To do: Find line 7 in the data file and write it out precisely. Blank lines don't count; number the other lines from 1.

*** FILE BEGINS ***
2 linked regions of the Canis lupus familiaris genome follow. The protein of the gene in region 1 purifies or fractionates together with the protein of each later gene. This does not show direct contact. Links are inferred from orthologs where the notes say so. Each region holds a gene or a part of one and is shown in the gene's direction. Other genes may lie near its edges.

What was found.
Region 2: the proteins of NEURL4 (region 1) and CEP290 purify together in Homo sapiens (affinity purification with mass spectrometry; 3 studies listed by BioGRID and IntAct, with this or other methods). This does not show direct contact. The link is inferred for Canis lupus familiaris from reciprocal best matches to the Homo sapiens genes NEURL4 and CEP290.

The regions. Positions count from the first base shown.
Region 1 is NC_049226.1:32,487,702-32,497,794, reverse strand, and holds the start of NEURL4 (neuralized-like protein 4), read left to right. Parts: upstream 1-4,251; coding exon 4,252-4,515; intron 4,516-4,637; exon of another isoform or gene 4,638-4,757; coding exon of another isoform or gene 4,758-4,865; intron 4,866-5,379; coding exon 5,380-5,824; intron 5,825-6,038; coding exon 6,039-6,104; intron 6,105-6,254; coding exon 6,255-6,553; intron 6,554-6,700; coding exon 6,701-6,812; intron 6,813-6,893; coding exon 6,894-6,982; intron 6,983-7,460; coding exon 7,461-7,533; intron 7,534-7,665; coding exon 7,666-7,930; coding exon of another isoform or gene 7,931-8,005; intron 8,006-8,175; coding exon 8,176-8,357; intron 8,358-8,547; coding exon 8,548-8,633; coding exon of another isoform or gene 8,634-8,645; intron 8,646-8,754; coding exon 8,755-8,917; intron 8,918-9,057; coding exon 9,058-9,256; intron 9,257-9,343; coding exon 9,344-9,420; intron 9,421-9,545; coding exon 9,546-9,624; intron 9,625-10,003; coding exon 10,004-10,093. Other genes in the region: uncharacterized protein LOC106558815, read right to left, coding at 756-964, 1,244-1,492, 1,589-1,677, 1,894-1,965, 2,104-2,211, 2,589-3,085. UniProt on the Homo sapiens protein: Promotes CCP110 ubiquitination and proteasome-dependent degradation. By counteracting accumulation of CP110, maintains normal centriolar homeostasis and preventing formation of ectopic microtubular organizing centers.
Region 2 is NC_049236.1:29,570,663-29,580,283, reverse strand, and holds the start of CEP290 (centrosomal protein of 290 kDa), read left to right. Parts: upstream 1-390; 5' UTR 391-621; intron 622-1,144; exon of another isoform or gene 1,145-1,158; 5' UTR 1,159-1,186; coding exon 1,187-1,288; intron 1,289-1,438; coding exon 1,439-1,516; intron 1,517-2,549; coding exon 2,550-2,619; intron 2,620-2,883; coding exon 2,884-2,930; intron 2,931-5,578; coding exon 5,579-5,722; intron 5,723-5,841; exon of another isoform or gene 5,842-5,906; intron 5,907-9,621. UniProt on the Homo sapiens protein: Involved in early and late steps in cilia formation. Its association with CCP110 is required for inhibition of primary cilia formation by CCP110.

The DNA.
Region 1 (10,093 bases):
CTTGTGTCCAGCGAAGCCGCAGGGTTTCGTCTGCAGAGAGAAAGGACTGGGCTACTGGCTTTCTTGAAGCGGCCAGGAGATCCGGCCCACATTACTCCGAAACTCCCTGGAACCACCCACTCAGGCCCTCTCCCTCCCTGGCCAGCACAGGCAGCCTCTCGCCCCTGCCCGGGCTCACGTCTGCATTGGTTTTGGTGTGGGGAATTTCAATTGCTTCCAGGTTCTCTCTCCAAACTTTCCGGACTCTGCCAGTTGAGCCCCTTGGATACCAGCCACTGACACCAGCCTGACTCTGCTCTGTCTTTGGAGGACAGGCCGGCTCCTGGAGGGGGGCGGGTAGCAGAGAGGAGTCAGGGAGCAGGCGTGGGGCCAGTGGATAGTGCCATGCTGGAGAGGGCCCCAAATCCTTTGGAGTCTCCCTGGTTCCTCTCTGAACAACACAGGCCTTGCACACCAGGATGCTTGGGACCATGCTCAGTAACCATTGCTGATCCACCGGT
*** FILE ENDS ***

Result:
The DNA.